Some great places to start with are your local library, playgrounds and parks, hikes, community events, and parenting groups.

Mental Health Issues

Loneliness will be intensified if you are trying to manage mental health issues. If accessible, reach out to your family doctor if you believe you might be struggling with your mental health.

Coping with Loneliness

Thankfully, in most cases, there are ways to take control of your loneliness and change it. These ways include, but are not limited to:

Join a support group!

Does it sound exciting? Not necessarily, but it MIGHT be just what you need to recognize that you are not alone and THAT is powerful! Remember, this is your life, and that means it’s ultimately up to you to decide what you are going to do to make the best you can out of it.

Support groups can be in-person, over a video call, or in chat rooms. There are so many different options available, with the most important factor being that you feel comfortable to engage and share your experiences.

Be Yourself!

There’s no point in building a friendship with someone when you are not being your genuine self. As tempting as it is to change your personality to what you might think is more attractive in friendship, don’t do it! It’s never worth it to be inauthentic, and it will hurt both you and your “friend” in the end.

And besides- you are amazing just the way you are! You will attract the people who are meant to be in your life as long as you stay true to your values and participate in the things that are important to you.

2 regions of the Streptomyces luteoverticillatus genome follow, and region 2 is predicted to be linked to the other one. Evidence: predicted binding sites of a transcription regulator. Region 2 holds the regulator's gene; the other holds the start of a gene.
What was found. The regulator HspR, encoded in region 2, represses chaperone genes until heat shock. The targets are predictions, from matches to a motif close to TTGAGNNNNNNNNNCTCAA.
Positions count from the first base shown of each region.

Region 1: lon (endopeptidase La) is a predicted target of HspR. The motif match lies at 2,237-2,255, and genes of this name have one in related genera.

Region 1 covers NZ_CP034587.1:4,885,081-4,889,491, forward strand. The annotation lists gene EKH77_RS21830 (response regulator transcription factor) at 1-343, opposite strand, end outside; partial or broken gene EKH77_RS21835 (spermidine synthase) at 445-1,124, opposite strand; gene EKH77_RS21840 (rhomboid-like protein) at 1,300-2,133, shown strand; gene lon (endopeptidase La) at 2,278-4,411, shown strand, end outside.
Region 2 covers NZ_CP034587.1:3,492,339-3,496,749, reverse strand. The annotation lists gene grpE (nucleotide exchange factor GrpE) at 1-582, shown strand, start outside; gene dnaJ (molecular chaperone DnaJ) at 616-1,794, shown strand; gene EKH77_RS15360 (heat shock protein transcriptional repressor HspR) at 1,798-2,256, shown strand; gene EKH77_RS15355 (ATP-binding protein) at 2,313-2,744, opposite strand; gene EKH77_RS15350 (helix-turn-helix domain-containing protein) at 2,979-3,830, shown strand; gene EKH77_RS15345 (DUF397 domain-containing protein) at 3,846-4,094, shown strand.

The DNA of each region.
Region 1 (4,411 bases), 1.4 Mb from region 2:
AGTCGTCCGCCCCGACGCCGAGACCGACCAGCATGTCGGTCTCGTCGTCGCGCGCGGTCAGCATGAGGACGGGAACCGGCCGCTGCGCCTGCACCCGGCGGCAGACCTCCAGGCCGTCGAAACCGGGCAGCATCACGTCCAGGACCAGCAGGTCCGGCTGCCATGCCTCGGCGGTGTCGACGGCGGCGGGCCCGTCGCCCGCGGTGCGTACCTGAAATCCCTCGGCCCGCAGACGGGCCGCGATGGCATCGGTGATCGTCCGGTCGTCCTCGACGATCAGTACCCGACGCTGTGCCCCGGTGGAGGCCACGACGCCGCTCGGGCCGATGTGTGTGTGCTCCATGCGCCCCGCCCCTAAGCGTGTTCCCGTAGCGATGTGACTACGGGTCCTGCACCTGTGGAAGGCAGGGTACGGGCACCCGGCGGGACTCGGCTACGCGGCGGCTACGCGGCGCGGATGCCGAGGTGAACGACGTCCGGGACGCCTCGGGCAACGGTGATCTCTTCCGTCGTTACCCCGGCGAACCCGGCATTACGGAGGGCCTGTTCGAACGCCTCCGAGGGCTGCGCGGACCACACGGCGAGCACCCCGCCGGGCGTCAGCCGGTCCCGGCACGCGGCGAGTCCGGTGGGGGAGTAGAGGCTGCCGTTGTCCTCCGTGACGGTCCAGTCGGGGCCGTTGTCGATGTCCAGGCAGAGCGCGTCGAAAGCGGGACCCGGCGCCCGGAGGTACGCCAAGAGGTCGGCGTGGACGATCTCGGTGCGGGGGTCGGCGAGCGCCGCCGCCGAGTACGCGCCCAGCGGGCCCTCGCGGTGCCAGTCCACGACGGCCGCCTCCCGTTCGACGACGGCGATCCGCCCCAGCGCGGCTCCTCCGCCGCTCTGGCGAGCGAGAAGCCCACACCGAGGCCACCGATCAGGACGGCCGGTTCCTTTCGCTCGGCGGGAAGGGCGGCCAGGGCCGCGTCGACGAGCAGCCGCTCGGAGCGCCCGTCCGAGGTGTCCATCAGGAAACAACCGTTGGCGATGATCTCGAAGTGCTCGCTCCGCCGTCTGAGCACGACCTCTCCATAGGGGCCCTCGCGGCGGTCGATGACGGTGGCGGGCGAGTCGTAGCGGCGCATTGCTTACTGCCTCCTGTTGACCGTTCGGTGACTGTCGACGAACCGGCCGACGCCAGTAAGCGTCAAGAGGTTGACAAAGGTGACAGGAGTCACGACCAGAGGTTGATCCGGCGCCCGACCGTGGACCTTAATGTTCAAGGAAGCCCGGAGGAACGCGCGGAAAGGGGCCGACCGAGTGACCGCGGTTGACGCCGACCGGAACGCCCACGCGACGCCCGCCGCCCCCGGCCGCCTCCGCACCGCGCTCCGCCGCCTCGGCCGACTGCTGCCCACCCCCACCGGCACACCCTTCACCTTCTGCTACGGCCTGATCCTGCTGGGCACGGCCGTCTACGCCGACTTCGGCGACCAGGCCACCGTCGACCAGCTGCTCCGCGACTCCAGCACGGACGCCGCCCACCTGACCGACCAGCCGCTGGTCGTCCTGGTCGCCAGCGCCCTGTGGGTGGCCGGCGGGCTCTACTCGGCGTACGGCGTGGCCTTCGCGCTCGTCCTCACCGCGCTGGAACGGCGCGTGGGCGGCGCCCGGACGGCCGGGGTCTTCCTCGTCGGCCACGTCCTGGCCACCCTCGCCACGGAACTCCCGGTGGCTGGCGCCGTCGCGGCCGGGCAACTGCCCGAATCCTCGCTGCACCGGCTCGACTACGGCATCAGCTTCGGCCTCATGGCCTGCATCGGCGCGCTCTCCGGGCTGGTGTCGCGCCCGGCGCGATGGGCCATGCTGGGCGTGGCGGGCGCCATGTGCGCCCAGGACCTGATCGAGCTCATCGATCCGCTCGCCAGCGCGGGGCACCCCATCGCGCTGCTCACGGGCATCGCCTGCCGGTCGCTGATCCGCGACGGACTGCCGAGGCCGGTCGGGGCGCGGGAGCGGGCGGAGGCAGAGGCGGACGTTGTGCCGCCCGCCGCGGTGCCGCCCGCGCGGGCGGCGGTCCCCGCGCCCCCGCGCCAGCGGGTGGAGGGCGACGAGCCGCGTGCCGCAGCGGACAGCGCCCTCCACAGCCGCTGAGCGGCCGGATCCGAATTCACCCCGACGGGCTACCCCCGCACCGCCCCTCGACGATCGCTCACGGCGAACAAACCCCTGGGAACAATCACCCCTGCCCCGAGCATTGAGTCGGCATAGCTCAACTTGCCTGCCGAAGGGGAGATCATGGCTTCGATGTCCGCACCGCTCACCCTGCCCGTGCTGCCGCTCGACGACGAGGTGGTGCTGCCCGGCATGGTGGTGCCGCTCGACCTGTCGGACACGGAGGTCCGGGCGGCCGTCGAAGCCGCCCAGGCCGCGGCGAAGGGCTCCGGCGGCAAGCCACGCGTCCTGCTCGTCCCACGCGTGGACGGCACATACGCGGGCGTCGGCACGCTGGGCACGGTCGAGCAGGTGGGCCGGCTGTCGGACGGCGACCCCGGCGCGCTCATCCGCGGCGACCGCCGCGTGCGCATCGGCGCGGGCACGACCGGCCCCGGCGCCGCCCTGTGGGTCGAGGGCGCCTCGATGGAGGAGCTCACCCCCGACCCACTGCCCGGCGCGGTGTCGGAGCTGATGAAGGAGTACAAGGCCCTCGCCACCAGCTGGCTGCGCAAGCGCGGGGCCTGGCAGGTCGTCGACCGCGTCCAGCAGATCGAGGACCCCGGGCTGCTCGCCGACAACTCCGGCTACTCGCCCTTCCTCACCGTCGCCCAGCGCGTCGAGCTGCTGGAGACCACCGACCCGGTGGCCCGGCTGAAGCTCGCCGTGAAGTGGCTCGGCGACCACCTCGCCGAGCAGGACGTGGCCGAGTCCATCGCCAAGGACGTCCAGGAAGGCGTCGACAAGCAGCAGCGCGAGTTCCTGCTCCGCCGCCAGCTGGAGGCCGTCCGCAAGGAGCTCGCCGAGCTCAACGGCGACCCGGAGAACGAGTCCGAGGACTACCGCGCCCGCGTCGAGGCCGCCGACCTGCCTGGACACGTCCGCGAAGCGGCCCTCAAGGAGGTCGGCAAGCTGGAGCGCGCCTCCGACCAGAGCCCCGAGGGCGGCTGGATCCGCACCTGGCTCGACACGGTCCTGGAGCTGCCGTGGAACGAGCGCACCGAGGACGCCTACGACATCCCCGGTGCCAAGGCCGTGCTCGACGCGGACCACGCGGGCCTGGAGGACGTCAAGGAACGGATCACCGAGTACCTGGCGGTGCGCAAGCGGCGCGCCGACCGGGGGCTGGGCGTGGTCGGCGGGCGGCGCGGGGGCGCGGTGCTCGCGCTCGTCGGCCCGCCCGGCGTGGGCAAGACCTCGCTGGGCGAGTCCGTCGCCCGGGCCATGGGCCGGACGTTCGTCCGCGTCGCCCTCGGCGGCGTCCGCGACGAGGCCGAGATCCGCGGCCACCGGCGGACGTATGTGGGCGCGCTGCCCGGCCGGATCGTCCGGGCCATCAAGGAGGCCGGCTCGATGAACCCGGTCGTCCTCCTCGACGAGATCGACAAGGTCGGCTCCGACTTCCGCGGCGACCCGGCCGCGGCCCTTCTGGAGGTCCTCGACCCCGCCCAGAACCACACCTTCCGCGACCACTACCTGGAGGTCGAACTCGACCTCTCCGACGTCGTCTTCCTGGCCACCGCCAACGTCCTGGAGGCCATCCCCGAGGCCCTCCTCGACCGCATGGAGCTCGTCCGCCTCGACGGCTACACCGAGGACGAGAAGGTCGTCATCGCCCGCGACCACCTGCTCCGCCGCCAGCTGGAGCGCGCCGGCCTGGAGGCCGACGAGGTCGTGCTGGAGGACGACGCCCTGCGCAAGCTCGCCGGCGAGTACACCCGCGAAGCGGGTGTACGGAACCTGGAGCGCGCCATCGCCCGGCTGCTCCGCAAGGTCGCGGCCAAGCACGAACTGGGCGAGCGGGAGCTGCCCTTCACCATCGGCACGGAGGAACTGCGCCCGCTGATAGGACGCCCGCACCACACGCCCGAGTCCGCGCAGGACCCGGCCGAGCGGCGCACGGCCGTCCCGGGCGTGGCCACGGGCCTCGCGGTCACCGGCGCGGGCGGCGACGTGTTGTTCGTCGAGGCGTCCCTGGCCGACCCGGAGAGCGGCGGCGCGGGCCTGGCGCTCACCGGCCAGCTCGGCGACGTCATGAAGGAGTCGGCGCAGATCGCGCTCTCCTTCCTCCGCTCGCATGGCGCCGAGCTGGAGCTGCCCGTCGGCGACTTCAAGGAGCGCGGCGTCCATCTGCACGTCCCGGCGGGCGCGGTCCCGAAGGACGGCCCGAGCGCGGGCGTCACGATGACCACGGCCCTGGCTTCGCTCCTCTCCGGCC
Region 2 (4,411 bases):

Be Genuine in Sharing Your Experiences

I speak from experience when I say that there is nothing more uncomfortable than listening to somebody share a story that you know has been changed and exaggerated in hopes of it being more interesting. I can guarantee that the original story is always better!

Besides, as moms, we aren’t looking to make friends with the funniest or wildest person in the room. We want to be friends with the mom that we relate to and can imagine as being part of our lives.

Reconnect With Old Friends

There’s no need to venture out into the world of the unknown to make a connection. Sometimes the best futures are hidden in the past!

My top tip on reconnecting with old friends? Don’t write people off! Whether it’s been 15 years, whether they live locally or not, whether they have children or not… what you need right now is connection- and you never know where that will be found!

Loneliness is NORMAL. If and when you experience it, don’t feel that it is a negative reflection of your self-worth or of how you are doing as a parent. Take your time in spending time with your children and then, when you feel ready, reach out into your community and see what you can find. Happy friendship finding!

 

By Julianna